Friedrich Froebal (1782-1852) was a German educator most famous for his insight into the importance of the early years of a child’s life to their development and later life. Furthermore he also considered that the effect of early life extended beyond the educational achievement into health and society at large. Froebal created kindergartens (children’s gardens) as he perceived a child’s growth to be like a plant growing and thriving where the right conditions exist.
Within the kindergartens he utilised his principles and practices, including experience of out of doors activities, as an important part of the educational practice. He developed a series of ‘gifts’ which are designed to be a gift in two senses: firstly in the sense of being given to the child as a gift and secondly as a gift of development.
The gifts, which are learning tools, were planned to be age relevant and to encourage development and self-actualisation in the child (Provenzo, 2009) p88-89). The kindergarten and Froebal’s approach have had a massive impact on early learning and still has relevance today.
Froebal’s influence in the present day
The early years of life are vital to the overall development of a child. During this time the emotional parameters are learned together with ways to interact with others and learning through experiences (Sroufe, 1997 p.1-8). In order to maximise the benefit of this time correct stimulation and provision of tools/toys that will enable the child to explore and learn about themselves and the world around them are necessary. Froebal specifically devised his principles for ages 1-7.
The Froebal approach involves the principles, pedagogy and environment. The principles take a holistic view of the individual child’s progress and recognises their uniqueness, capacity and potential. In addition play is seen to be fundamental and important in the child’s development. Part of the learning includes understanding, and working with, the place of humankind in the natural world. Finally the principles recognise the integrity of childhood and of the child as part of a family and of the community (Hermann, 1926 p.201-205).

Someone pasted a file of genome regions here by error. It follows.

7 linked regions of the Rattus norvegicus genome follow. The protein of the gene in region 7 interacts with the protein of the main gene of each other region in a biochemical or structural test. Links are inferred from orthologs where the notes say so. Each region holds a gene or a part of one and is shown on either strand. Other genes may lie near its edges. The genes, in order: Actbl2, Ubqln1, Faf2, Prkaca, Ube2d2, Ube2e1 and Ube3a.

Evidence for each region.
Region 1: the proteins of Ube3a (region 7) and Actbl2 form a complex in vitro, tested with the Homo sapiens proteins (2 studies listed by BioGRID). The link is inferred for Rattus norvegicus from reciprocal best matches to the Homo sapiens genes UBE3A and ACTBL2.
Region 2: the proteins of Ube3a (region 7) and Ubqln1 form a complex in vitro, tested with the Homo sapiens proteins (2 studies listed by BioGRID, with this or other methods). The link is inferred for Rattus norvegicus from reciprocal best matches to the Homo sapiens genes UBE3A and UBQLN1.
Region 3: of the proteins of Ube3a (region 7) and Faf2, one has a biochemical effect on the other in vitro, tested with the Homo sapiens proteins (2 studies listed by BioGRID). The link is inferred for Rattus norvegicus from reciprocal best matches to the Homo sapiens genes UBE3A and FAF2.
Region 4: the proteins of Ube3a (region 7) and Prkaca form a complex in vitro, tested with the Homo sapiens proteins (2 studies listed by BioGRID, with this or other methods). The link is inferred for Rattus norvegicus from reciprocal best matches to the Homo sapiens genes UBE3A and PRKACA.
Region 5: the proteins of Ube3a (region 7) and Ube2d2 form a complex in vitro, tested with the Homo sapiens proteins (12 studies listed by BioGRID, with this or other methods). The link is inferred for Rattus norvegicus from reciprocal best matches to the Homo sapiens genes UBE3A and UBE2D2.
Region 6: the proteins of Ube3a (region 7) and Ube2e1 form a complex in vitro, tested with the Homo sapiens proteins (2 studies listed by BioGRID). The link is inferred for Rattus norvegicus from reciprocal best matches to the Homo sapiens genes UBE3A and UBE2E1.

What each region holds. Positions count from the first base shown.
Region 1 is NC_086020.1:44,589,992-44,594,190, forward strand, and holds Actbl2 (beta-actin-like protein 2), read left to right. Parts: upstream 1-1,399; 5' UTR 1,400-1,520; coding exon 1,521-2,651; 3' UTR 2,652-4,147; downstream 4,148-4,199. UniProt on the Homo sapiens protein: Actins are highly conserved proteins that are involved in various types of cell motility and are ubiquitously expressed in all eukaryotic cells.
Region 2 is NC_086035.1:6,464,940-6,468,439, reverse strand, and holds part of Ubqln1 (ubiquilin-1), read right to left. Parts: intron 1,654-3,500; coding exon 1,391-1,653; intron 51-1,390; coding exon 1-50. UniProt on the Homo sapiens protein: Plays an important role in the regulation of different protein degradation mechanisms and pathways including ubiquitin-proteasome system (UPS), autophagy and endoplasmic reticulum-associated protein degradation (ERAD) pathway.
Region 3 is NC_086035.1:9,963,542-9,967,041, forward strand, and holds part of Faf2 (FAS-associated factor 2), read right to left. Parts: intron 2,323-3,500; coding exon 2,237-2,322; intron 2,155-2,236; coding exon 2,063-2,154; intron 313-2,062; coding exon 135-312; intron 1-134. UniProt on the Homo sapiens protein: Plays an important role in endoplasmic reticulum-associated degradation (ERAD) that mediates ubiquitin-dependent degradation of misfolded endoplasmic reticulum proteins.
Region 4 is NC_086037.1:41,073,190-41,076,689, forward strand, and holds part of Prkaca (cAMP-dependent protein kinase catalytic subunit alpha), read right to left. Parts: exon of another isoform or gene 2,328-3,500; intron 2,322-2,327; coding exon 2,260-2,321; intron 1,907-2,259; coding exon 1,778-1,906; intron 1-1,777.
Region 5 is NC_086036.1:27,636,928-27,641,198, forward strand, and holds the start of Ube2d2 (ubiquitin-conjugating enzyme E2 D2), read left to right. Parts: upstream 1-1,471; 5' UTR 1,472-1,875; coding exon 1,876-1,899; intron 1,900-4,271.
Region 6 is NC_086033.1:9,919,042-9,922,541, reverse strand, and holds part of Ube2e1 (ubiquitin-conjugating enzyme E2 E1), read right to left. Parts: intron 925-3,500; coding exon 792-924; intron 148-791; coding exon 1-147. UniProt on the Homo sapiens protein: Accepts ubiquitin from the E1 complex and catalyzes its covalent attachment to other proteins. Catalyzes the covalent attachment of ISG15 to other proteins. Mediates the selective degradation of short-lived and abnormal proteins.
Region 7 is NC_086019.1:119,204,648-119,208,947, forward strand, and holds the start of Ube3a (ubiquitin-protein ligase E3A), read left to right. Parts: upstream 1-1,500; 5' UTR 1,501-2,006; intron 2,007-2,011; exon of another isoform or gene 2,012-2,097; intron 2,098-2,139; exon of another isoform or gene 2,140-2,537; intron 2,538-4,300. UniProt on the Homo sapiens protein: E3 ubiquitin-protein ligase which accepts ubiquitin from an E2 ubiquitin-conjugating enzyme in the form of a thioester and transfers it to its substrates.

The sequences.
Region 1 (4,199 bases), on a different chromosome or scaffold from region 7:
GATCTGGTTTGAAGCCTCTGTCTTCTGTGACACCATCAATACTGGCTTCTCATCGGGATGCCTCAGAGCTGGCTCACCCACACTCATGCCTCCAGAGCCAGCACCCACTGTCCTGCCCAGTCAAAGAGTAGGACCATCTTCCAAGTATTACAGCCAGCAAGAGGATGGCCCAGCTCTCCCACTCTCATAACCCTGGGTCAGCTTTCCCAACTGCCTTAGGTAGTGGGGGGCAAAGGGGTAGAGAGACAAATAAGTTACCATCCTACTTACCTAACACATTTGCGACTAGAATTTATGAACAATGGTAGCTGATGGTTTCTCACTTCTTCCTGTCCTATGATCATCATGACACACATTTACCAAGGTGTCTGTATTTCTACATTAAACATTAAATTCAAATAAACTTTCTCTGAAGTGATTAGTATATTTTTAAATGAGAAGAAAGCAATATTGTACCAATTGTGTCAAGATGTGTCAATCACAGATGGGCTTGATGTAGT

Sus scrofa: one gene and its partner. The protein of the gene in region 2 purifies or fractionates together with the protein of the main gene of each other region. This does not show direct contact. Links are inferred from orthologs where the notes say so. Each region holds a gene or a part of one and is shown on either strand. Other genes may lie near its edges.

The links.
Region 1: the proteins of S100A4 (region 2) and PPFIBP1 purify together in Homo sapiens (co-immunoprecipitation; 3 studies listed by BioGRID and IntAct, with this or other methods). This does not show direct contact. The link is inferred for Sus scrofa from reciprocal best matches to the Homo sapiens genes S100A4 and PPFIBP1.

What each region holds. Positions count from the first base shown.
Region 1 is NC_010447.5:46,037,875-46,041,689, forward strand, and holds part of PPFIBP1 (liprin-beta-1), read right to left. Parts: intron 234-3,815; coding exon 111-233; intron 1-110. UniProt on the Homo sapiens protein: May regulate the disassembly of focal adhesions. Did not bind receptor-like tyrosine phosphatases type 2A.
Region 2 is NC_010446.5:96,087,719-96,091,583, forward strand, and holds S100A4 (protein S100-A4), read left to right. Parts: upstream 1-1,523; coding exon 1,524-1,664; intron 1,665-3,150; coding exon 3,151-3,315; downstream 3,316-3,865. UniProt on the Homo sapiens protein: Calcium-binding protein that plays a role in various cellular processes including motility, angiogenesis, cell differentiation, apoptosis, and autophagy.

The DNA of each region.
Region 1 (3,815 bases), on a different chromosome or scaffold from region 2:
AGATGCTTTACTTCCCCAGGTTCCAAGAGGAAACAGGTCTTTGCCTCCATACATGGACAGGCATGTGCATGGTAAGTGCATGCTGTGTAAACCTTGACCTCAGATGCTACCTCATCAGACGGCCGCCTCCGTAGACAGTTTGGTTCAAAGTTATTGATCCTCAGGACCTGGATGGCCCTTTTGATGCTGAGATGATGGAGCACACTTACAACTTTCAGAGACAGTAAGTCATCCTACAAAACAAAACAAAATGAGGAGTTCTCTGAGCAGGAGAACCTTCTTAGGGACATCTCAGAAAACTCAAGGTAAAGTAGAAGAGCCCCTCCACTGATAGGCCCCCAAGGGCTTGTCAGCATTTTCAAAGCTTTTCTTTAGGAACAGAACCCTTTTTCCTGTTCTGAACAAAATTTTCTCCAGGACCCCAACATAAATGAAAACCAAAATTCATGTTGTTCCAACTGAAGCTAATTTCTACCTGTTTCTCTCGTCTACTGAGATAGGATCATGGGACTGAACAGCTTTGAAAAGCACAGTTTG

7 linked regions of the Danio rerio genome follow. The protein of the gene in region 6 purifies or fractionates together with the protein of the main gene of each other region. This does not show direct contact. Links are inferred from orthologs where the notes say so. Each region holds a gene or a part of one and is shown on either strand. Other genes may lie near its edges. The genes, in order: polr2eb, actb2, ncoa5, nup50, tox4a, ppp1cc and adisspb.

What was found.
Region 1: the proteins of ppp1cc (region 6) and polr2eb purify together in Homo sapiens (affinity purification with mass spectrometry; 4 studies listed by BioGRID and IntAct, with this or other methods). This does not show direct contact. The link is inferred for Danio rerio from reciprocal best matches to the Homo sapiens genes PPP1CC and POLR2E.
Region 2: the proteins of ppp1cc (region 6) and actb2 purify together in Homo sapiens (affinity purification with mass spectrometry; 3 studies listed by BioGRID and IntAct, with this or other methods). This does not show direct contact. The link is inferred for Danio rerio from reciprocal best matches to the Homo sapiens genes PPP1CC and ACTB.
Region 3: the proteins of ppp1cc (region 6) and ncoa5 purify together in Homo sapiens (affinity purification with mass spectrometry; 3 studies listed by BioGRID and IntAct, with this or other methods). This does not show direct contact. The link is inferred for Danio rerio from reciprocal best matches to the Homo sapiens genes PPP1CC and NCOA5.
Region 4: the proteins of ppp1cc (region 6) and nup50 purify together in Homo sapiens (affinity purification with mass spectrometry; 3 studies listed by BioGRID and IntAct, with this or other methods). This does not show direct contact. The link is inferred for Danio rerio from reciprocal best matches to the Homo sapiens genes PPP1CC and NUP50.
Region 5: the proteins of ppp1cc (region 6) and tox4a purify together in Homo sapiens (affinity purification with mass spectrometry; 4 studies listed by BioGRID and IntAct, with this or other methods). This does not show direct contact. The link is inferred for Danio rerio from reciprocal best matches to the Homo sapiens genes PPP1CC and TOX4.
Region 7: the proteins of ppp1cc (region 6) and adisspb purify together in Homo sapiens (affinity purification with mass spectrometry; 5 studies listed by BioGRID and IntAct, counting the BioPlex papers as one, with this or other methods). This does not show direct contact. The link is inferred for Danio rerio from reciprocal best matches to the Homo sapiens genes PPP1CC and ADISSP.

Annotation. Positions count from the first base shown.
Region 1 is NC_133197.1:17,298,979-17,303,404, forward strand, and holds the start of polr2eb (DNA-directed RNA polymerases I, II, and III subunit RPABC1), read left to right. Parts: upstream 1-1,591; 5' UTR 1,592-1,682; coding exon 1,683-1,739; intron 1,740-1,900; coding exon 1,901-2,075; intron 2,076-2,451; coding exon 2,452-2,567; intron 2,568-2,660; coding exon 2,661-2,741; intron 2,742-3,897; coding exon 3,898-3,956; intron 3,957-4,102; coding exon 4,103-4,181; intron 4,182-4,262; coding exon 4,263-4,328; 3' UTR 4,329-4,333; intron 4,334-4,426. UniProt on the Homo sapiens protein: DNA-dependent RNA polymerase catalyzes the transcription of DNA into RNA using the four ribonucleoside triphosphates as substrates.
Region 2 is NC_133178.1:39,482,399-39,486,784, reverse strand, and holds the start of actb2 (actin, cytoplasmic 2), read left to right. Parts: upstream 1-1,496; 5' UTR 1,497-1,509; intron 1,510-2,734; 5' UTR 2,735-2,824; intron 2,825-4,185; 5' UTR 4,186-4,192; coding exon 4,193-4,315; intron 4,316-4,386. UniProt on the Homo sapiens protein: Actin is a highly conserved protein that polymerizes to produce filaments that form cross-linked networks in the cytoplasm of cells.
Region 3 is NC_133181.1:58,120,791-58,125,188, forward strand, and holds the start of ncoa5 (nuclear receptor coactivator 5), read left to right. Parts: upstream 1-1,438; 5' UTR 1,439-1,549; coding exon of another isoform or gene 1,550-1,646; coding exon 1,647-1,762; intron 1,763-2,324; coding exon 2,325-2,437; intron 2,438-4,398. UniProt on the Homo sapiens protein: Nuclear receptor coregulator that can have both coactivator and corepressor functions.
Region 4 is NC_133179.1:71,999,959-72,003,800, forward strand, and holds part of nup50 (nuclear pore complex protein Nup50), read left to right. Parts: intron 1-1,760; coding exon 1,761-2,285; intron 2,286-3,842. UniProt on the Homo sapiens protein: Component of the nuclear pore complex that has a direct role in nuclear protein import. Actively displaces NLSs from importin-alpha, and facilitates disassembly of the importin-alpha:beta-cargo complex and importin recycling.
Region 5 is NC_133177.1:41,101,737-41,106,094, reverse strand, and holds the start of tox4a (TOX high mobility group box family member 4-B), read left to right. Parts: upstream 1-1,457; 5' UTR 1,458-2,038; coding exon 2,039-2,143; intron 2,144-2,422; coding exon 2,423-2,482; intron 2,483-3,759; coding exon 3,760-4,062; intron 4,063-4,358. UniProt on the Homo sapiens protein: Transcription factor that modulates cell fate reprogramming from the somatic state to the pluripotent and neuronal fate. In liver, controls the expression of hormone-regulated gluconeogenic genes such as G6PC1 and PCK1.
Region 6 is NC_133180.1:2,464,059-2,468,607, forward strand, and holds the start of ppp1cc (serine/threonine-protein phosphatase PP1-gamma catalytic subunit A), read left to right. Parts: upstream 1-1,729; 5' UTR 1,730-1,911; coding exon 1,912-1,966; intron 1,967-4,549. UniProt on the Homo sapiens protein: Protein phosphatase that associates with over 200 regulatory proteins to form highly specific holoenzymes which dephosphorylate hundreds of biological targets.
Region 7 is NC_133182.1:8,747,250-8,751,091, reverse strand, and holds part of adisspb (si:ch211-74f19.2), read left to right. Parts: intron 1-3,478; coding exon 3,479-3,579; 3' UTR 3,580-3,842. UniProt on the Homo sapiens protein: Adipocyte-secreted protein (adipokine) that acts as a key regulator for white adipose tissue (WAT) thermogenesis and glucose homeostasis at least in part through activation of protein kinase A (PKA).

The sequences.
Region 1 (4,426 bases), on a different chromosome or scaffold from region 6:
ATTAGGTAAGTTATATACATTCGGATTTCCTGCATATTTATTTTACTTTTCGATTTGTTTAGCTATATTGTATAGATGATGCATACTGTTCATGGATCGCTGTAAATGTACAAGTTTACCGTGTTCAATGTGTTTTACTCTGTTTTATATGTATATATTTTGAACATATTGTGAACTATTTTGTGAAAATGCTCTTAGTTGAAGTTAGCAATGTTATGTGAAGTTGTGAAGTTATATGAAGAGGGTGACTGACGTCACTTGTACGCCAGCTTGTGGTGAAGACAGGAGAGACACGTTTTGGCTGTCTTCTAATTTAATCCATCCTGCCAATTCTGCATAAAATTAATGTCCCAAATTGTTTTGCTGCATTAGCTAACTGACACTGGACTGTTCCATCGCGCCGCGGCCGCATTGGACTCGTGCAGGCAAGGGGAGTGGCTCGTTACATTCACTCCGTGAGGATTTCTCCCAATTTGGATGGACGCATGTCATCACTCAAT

The pedagogy involves having knowledgeable and appropriately qualified professionals to provide skilled informed observation of the children and provide appropriate guidance and teaching. Key to the process of teaching is that is must reach the imaginative, creative, symbolic, linguistic, mathematical, musical, aesthetic, scientific, physical, social, moral, cultural and spiritual aspects of the child. This clearly shows how wide a range of stimulation is required.
The child’s development is not just the responsibility of the teachers and it is important that the parents/guardians of the child and their educators work harmoniously together to maintain a consistent approach. Play is central to the process and there needs to be a sense of purpose for the child in that play together with an understanding that the child must be viewed holistically as a thinking, feeling person.
Encouragement is used rather than punishment to help the child to expand their self-confidence and autonomy. Play can also be used to help the child learn to be able work alone and also with others (Willinsky, 1990 p154-5) .
The environment in which the child is placed will also have an important role in their development.
Whilst the environment needs to be safe it must also encourage curiosity, stimulation and challenge. Indoor and outdoor activities widen the possible areas of learning and vary the environment providing interest and variety. Froebal also saw working in an environment that is integral to the community to be important in helping the child to be both independent and interdependent and to understand individuality and community and responsibility and freedom.
These basic ideals were set out originally by Froebal in his 1826 book ‘The Education of Man’. He viewed his own childhood with limited parental attention and remembered his loneliness and using this as his starting point he developed his ideals. He also drew on the knowledge of previous educators when developing his own system of education (Polito, 1996)(p. 161-173). This point may well need to be revisited now with the advent of computers and television programmes specifically aimed at young children.
Research needs to be aimed at determining the effects of lack of face to face attention from parents and other adults at home and learning being ‘handed over’ to mechanical means. There would appear to be correlations between Froebal’s situation and that of many children today. Lack of interaction with other children and a range of adults limits the possible range of learning situations and may create problems with social interaction later in life although research into this area needs to be conducted to fully understand the effects. Having only the TV or computer for entertainment will also serious limit the child’s imagination through lack of personal interaction and physically being involved in the play. This may affect motor skills too through lack of use and a reduced range of movement. In my own childhood I was always encouraged to use inventive play and would create theatre sets with my friends and we would perform little puppet shows for our parents. This type of play involved a variety of concepts; craft work to create the sets, linguistic skills to write the plays, integrated play by playing with others and dexterity to use puppets.